The essays in the third section resonate well together, although connection to the volume as a whole could have been made more explicit. Pieces by Katharina Vesater (“POISE, Miss Lane! Super-Femininity in U.S. Comic Books in the 1940s and 1950s”), Wojciech Śmieja (“From Tannenberg Battle to Warsaw Uprising: Polish Masculinity from Human to Posthuman in Modern Polish Literature”), and Hanan Muzaffar (“Margaret Atwood’s Crakers and the Posthuman Future of Humanity”) all explicitly call into question the problem posed by pop-culture, wherein it is a highly gendered experience to possess a body at all. Women (that is, superwomen) may begin to see themselves as fully embodied superheroes—yet, as Vester observes, they will have to confirm to specific forms of gender normativity, even as they attempt to transgress the very gender norms that were constitutive of their creation. Śmieja reads the superhero figure in Polish literature as straddling a divide between ‘humanity and commodity, between the ethics of humanism where each human being has its own inestimable value and the ethics of postmodern capitalism where human being [sic] is valued according to market standards’ (140). In order to defend humanity, these heroic figures must first defend the ‘national identity and character which the postmodern and capitalist personality of our times tries to eradicate’ (147). In a similar vein, albeit from a radically different perspective, Muzaffar finds in Margaret Atwood’s MaddAddam trilogy persistent questions regarding the nature of humanity; the trilogy thus offers ‘a new way of deconstructing Western ideology presenting a model where, in trying to undo the destruction that is inevitable in a world that believes in the supremacy of one concept over another, of man over woman, science over art, human over non-human, we are reminded of the referential value of language and meaning’ (164). Crakers, Atwood’s posthuman cyborg creatures, upend traditionally held assumptions about the nature of being, offering instead ‘a view of science from within,’ which in turn allows the reader to question the relationship between scientific advancement and humanity (151). Indeed, while the editors (rightly) suggest that a ‘sense of gloom’ may pervade posthuman studies, such that the posthuman is rendered ‘rather sadly familiar in its similarity to the human,’ Muzaffar’s reading of Atwood anticipates a more knowledge-oriented consolidation of human and posthuman, likely to the benefit of both entities (6).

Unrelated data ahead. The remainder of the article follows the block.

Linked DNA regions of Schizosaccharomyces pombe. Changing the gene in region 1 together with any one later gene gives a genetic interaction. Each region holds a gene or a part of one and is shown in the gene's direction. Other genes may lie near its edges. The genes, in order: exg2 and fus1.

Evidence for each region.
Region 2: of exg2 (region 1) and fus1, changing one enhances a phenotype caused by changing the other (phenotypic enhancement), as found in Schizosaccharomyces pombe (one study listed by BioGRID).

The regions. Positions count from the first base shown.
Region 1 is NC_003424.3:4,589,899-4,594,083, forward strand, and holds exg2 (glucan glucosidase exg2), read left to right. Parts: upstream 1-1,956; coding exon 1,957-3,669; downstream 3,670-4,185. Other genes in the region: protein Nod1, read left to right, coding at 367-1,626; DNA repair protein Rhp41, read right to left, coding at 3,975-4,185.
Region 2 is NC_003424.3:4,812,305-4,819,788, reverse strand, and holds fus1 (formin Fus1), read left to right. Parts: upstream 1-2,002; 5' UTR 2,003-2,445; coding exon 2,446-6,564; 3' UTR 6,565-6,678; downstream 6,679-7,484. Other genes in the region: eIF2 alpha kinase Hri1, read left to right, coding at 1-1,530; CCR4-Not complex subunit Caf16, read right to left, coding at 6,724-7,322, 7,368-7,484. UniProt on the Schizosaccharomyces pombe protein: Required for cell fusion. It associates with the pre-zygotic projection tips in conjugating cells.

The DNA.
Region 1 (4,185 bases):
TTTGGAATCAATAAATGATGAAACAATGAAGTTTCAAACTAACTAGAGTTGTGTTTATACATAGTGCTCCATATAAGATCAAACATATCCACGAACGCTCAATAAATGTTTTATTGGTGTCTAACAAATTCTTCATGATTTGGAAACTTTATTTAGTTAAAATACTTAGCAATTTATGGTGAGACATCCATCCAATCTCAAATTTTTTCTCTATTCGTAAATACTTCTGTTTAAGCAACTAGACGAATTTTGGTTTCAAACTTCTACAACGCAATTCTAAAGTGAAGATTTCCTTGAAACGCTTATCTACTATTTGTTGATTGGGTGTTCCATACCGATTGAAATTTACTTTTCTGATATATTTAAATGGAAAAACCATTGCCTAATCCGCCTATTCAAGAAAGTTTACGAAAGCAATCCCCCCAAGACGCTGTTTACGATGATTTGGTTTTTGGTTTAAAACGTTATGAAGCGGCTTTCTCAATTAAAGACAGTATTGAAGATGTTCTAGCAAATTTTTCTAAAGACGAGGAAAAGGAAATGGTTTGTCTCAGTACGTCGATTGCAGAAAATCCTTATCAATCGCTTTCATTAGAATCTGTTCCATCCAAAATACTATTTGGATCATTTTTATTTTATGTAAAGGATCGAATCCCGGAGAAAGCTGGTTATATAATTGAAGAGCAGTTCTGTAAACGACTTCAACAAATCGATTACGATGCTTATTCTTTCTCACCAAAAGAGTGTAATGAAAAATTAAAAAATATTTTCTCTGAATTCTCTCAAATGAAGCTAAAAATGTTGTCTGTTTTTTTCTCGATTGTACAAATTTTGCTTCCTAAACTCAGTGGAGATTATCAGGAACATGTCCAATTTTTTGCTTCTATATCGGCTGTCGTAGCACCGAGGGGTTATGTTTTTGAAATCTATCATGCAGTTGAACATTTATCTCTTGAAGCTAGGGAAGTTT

It might have been beneficial to encourage more crosstalk between and amongst essays, whether in the form of interludes or an afterword, or perhaps by prompting the authors themselves to engage with one another’s work (even briefly). For the strands of connection are many and fascinating—to take but one example, essays in the second section, which focuses on technology and monstrosity, intersect with essays in the third section, which considers gender. (Indeed, the problem of gender is ever-present in this collection, particularly with respect to constructs of masculinity that are questioned or upended in the face of the posthumanism at the centre of the collection’s critique.) Even an introduction that indulged more in the theoretical aspects driving the volume’s organisation would have amplified the connections amongst individual essays.

Were it possible—and if permissions were no real object—this volume would benefit immensely from being an enriched electronic edition or perhaps even a website, given that most of the essays engage with and problematise modern media practices. A good way to read the physical book is with a smartphone or computer to hand, making it easy to call forth film clips, music videos, Instagram profiles, trending hashtags, and the like. The breadth of multimedia engagement offered by the essays is impressive, more so given that despite the differences in subject matter and approach, the volume as a whole really does offer ‘a celebration of [the] posthuman status,’ however complex and troubled that status might be (5).

It is worth noting, of course, that although this volume was published prior to the COVID-19 pandemic, the themes and prompts forwarded by the essays provide a poignant and highly relevant path of criticism that will benefit scholars seeking to make sense of a time in which the present hangs by a precarious thread and the future, in its projected form, is not at all assured.

Lianne Habinek, University of Strasbourg